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George Herbert Mead: The Self, ''Me'' & ''I''

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  • 0:04 Social Self Theory
  • 1:14 Development Of Self
  • 2:19 Two Sides Of Self: Me & I
  • 3:45 The Looking-Glass Self
  • 5:09 Lesson Summary
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Lesson Transcript
Instructor: Melissa Hurst
How does one define self? This lesson will help answer that question by exploring the theory of self, differentiating between the concepts of 'me' and 'I' and describing the concept of looking-glass self.

Social Self Theory

George Herbert Mead, a sociologist from the late 1800s, is well known for his theory of the social self, which includes the concepts of 'self,' 'me,' and 'I.' In this lesson, we will explore Mead's theory and gain a better understanding of what is meant by the terms 'me' and 'I.' We will also discuss the concept, derived out of Mead's work, of the looking-glass self.

Mead's work focuses on the way in which the self is developed. Mead's theory of the social self is based on the perspective that the self emerges from social interactions, such as observing and interacting with others, responding to others' opinions about oneself, and internalizing external opinions and internal feelings about oneself. The social aspect of self is an important distinction because other sociologists and psychologists of Mead's time felt that the self was based on biological factors and inherited traits. According to Mead, the self is not there from birth, but it is developed over time from social experiences and activities.

Development of Self

According to Mead, three activities develop the self: language, play, and games.

Language develops self by allowing individuals to respond to each other through symbols, gestures, words, and sounds. Language conveys others' attitudes and opinions toward a subject or the person. Emotions, such as anger, happiness, and confusion, are conveyed through language.

Play develops self by allowing individuals to take on different roles, pretend, and express expectation of others. Play develops one's self-consciousness through role-playing. During role-play, a person is able to internalize the perspective of others and develop an understanding of how others feel about themselves and others in a variety of social situations.

Games develop self by allowing individuals to understand and adhere to the rules of the activity. Self is developed by understanding that there are rules in which one must abide by in order to win the game or be successful at an activity.

Two Sides of Self: Me & I

According to Mead's theory, the self has two sides or phases: 'me' and 'I.'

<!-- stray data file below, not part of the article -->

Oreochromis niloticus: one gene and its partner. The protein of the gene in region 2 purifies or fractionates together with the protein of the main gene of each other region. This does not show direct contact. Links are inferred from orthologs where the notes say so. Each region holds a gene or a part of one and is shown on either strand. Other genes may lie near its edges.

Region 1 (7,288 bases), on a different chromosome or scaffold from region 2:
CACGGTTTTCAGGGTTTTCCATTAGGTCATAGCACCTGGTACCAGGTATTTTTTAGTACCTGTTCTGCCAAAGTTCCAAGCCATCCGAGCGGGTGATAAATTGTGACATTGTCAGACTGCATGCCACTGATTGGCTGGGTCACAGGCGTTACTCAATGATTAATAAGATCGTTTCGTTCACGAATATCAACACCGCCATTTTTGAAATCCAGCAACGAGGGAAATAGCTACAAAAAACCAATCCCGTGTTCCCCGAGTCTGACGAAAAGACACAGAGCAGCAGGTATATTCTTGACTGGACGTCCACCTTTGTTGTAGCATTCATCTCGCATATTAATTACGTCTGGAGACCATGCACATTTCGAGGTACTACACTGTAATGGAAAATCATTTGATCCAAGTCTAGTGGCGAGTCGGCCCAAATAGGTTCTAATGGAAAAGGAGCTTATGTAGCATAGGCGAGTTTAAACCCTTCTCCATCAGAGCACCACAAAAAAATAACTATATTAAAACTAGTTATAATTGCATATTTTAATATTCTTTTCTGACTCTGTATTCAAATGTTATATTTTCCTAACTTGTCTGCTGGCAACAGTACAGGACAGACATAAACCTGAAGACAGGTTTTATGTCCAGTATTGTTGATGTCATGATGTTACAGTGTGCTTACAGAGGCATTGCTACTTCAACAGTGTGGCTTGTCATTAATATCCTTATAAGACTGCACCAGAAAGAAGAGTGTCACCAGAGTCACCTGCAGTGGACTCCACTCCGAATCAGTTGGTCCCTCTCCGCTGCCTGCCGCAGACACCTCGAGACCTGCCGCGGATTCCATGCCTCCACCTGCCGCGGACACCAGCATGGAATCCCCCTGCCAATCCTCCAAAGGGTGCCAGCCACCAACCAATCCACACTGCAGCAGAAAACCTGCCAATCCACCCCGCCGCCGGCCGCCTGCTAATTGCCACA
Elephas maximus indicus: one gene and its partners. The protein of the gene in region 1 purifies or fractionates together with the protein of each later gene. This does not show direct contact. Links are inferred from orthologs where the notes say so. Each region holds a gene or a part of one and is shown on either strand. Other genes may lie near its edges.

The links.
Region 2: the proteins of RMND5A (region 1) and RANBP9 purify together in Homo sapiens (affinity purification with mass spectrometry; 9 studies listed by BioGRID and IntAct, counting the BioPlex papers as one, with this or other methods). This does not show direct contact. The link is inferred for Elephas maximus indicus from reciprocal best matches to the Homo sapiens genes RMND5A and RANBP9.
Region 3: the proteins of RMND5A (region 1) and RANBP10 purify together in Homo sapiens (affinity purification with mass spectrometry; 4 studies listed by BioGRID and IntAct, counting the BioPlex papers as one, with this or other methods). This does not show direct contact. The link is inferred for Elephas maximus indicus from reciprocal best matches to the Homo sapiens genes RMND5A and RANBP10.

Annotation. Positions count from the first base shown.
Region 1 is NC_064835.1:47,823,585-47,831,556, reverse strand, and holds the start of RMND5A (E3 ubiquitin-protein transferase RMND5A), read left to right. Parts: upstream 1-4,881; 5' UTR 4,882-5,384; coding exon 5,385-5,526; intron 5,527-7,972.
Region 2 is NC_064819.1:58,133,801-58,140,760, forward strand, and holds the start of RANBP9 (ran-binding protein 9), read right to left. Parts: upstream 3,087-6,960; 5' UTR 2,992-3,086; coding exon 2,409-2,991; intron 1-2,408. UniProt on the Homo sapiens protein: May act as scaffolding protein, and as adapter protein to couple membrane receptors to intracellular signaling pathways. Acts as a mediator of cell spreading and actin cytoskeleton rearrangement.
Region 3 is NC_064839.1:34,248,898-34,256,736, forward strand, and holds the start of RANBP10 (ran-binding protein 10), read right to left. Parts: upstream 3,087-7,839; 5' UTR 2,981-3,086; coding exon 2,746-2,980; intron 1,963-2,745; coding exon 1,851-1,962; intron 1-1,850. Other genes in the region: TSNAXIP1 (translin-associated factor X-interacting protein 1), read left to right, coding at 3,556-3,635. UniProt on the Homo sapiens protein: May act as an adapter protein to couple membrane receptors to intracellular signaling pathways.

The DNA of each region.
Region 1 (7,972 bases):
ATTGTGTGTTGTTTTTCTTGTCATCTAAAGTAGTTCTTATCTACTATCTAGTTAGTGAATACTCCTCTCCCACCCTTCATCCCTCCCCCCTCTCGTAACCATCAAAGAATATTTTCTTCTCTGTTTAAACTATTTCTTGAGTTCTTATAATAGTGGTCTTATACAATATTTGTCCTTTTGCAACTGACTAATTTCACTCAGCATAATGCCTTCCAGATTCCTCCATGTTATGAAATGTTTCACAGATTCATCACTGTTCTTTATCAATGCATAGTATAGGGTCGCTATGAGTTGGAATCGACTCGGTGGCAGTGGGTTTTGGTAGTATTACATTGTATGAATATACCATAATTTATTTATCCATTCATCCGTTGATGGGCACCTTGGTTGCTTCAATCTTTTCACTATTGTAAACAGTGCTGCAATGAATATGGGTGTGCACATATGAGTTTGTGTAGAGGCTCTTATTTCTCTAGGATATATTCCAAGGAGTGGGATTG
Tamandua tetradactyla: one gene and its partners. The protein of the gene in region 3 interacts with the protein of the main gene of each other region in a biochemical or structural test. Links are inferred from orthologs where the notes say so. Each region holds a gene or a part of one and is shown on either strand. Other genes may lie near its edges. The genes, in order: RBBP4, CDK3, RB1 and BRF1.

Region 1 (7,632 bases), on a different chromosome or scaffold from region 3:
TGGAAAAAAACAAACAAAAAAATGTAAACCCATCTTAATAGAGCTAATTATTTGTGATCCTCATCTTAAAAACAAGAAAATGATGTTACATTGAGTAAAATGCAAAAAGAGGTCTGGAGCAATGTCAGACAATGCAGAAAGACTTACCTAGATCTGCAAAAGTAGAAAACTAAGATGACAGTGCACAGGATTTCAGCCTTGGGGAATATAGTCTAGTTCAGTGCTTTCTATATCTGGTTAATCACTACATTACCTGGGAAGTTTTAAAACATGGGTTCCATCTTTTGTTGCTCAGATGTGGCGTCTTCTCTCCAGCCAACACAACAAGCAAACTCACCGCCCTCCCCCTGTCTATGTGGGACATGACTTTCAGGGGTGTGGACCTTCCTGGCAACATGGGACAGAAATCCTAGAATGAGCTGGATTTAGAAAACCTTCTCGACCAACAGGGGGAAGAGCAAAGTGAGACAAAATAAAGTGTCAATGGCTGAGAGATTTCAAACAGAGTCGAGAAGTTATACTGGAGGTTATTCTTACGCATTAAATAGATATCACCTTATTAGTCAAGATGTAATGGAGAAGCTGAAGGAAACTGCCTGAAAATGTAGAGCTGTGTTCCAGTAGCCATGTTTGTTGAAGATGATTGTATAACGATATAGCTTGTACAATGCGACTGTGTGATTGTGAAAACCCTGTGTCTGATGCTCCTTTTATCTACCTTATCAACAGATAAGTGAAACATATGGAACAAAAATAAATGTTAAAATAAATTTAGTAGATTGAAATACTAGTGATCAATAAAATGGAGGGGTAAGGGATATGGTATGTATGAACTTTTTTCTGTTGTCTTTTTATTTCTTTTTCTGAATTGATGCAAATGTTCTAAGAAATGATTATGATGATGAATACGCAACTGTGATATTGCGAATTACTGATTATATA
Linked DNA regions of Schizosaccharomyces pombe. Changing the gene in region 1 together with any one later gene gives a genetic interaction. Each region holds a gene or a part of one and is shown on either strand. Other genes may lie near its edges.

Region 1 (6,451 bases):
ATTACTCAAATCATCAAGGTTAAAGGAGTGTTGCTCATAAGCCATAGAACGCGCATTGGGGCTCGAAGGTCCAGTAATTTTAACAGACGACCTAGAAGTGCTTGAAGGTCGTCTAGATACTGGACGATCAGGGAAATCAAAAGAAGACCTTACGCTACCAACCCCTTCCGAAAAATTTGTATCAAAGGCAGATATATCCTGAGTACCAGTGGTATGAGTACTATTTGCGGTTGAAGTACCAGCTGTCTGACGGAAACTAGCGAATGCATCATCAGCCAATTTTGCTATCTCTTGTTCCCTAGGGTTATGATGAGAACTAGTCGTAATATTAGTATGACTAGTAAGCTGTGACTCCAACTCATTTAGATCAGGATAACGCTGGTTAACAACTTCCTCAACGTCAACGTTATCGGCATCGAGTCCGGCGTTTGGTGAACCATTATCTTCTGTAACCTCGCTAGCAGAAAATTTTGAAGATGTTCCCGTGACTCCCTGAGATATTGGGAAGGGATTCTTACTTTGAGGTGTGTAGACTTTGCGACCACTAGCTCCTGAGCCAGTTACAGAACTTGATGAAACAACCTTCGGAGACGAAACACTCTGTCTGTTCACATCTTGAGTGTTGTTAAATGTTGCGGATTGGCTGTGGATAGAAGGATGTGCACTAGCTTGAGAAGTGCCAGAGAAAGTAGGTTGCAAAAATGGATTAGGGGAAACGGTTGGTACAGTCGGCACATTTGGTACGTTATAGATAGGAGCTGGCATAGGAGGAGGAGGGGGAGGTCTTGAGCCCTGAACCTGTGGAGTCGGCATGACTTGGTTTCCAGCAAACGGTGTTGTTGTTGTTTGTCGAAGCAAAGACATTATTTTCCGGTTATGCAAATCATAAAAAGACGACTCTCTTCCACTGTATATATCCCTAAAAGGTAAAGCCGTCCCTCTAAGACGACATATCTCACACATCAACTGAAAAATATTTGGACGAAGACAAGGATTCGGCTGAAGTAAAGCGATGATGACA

The 'me' is considered the socialized aspect of the individual. The 'me' represents learned behaviors, attitudes, and expectations of others and of society. This is sometimes referred to as the generalized other. The 'me' is considered a phase of the self that is in the past. The 'me' has been developed by the knowledge of society and social interactions that the individual has gained.

The 'I', therefore, can be considered the present and future phase of the self. The 'I' represents the individual's identity based on response to the 'me.' The 'I' says, 'Okay. Society says I should behave and socially interact one way, and I think I should act the same (or perhaps different),' and that notion becomes self.

The 'me' and the 'I' have a didactic relationship, like a system of checks and balances. The 'me' exercises societal control over one's self. The 'me' is what prevents someone from breaking the rules or boundaries of societal expectations. The 'I' allows the individual to still express creativity and individualism and understand when to possibly bend and stretch the rules that govern social interactions. The 'I' and the 'me' make up the self.

The Looking-Glass Self

Sociologist Charles Cooley built on the work of Mead with his concept of the looking-glass self. The looking-glass self is made up of three stages of behavioral and personality development. According to Cooley, one's self takes time to develop. Self begins to develop after birth and continues throughout a person's life through the following stages: imagining, interpreting, and developing self-concept.

Imagining occurs when an individual judges the way they act and appear through the views of family and friends. For example, my mom sees me this way. My friends see me this way. My teachers see me this way. Initially, these views make up a person's self-concept. This can be seen as the 'this is how I must appear to others' stage.

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